John: Uh-huh.

Estellia: The Adairs living there, you know Adair?

John: Right, I. . .

Estellia: Yeah. He’s living there on, my granddaddy’s. [Mac H. Ferguson]

John: That was your grandaddy’s place.

Estellia: Right.

John: Okay. Do you know, do you know who he bought the land from, who?

Estellia: No, I don’t. At that time, you could get all the land you wanted for, maybe a dollar or, I would say a dollar or two dollars, something like that.

John: Right.

Estellia: Finally it went up to ten dollars, I think.

John: And he came from, Franklin County?

Estellia: My grandaddy--

John: Your grandaddy came from Franklin County.

Estellia: . . . came from Franklin County. But he, owned a farm here, and he farmed, he raised cows, sheep, horses, whatever, he just made his living on the farm.

John: Right.

Estellia: So he sent his son, my daddy, to Christiansburg, to school.

John: Yeah, well he must’ve done pretty well to be able to send him to---

Estellia: Well, see my daddy worked his way through, it by working, going to school and working, down there at the farm, on at, well they had to wait for the children to work their way through school.

John: Right.

Estellia: At that time.

John: Yeah.

Estellia: So he churned, and, he used to tell me how he’d eat butter and eat the cream off, ha ha ha, the milk and all this stuff.

John: Oh, he got the best before everybody else got them, yeah. Ha ha ha ha ha ha ha!

Estellia: Ha ha, but that’s the way he got his education.

John: Oh, that’s great. That’s great. And umm, well let me just go through--- and your---what part of Franklin County did he come from? Do you know?

Estellia: No, I don’t.

Powell Saunders [Powell Saunders was the first Saunders to come to Dry Fork. His grandson is also named Powell and is part of this interview]

John: You don’t know. Okay. And your father, came from Floyd County?

Fred: Floyd County.

John: Okay.

Fred: Saunders. Powell Saunders in Floyd County, and my mom Lonnie Saunders, come from Floyd.

John: Yeah. Do you know what part of Floyd County they came from?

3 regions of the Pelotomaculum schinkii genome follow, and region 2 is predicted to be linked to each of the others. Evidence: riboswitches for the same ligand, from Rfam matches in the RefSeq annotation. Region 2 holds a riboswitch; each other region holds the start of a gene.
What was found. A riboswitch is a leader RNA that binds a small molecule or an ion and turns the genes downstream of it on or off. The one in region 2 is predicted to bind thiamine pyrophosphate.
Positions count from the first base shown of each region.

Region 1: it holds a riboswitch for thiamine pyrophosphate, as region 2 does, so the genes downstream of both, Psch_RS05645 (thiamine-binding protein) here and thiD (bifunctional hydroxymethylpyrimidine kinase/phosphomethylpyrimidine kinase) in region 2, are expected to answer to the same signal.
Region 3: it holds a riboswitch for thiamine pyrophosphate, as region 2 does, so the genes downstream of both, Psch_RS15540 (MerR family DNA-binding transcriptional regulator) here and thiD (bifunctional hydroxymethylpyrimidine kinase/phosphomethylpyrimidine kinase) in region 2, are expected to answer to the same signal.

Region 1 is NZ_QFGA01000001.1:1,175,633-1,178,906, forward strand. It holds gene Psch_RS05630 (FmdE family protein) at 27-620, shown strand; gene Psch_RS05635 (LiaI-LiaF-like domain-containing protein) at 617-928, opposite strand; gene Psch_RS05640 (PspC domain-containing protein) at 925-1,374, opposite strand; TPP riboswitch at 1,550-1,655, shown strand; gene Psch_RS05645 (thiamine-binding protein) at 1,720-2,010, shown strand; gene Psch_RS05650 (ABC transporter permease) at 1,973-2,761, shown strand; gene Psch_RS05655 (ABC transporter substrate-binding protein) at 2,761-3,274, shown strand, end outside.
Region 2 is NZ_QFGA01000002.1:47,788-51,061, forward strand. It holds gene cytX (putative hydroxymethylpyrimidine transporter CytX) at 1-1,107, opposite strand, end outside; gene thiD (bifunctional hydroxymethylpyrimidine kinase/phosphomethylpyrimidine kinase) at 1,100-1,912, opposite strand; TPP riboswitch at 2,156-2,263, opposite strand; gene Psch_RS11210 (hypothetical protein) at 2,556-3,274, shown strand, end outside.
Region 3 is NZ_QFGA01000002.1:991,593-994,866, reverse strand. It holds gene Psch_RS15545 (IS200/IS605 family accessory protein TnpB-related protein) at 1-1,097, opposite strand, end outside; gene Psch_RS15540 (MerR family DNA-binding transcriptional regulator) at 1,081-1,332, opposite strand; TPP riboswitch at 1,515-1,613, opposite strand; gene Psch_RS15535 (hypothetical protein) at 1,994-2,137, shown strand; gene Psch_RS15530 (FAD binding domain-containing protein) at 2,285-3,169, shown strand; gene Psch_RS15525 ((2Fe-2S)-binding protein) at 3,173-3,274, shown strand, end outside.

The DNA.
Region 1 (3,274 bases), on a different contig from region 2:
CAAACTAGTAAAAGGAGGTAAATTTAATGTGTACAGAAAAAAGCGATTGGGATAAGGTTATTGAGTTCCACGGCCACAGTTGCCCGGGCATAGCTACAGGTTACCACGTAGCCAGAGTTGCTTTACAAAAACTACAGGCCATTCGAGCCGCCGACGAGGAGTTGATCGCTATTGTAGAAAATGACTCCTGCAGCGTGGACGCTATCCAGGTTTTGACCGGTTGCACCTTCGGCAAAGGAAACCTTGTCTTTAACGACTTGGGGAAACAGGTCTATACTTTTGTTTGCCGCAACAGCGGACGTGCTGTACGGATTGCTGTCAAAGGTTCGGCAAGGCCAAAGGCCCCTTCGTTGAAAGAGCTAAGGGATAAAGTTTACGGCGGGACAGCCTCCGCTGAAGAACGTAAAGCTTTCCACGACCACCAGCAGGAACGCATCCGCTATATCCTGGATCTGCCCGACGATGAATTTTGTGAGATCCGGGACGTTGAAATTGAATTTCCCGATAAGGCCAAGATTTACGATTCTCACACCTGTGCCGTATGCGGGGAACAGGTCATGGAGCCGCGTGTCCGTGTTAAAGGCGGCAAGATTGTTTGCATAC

Fred: Eh?

John: Do you know what part of Floyd County?

Fred: Yeah.

John: Where?

Fred: I-- I was born right here.

Estellia: What part of Floyd County did you come from?

Fred: Oh Willis.

John: Willis.

Fred: Willis.

John: Okay.

Fred: Willis. At Willis. Mmmhmm.

Fred: It was . . . right there, in Indian Valley, wasn’t it?

Estellia: . . . Your daddy was from Indian Valley, was that right?

Fred: Yeah . . . Indian Valley . . .

John: Okay.

Powell: They didn’t name like Dry Fork or Laurel Fork . . .

Estellia: My son’s older than we are, he knows . . .

John: Ha ha ha, usually they’re like that when they’re teenagers, aren’t they?

Estellia: They hear the old folks talking and . . . . ???? . . . .

John: I know. Oh---

Bonnie: So you named him for your dad.

Fred: ???????? Virginia, yes he move here, he was a sawmill man, his saw milled all time, ?????

John: Yeah.

Fred: And then he, he was uh well, in fact he was uh, he was an all-around man, ?????

John: So he had, he powered the sawmill with a steam engine?

Fred: Yes. ????? Big steam engine, ????, and then loaded the lumber, and then usually when making patterns with them things he made them patterns ????

John: Right.

Fred: And sometimes a load of wood would get tied up, they said for him to come get, help.

John: Yeah.

Fred: Fix, over there, he was that kinda type of man . . .

John: Well, what what what . . . brought your father over here and your grandfather. I mean, you know how they ended up, what brought them to Bland County?